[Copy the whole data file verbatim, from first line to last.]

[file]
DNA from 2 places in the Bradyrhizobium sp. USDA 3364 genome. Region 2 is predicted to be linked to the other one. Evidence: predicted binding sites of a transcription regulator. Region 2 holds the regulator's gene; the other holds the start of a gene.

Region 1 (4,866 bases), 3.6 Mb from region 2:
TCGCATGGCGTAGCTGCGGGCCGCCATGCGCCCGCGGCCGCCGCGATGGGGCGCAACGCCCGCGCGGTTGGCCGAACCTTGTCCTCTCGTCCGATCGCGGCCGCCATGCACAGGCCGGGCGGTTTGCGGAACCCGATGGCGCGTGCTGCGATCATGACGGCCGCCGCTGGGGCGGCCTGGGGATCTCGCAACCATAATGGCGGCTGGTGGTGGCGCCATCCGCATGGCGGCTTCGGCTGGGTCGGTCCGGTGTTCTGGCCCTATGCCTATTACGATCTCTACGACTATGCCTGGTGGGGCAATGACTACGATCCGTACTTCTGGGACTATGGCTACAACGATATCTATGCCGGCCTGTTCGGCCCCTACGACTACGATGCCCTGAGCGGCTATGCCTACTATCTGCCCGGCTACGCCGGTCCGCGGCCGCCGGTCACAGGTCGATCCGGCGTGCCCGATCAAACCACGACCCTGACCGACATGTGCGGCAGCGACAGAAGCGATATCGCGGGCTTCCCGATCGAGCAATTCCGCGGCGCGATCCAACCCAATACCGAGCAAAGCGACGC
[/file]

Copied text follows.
DNA from 2 places in the Bradyrhizobium sp. USDA 3364 genome. Region 2 is predicted to be linked to the other one. Evidence: predicted binding sites of a transcription regulator. Region 2 holds the regulator's gene; the other holds the start of a gene.

Region 1 (4,866 bases), 3.6 Mb from region 2:
TCGCATGGCGTAGCTGCGGGCCGCCATGCGCCCGCGGCCGCCGCGATGGGGCGCAACGCCCGCGCGGTTGGCCGAACCTTGTCCTCTCGTCCGATCGCGGCCGCCATGCACAGGCCGGGCGGTTTGCGGAACCCGATGGCGCGTGCTGCGATCATGACGGCCGCCGCTGGGGCGGCCTGGGGATCTCGCAACCATAATGGCGGCTGGTGGTGGCGCCATCCGCATGGCGGCTTCGGCTGGGTCGGTCCGGTGTTCTGGCCCTATGCCTATTACGATCTCTACGACTATGCCTGGTGGGGCAATGACTACGATCCGTACTTCTGGGACTATGGCTACAACGATATCTATGCCGGCCTGTTCGGCCCCTACGACTACGATGCCCTGAGCGGCTATGCCTACTATCTGCCCGGCTACGCCGGTCCGCGGCCGCCGGTCACAGGTCGATCCGGCGTGCCCGATCAAACCACGACCCTGACCGACATGTGCGGCAGCGACAGAAGCGATATCGCGGGCTTCCCGATCGAGCAATTCCGCGGCGCGATCCAACCCAATACCGAGCAAAGCGACGC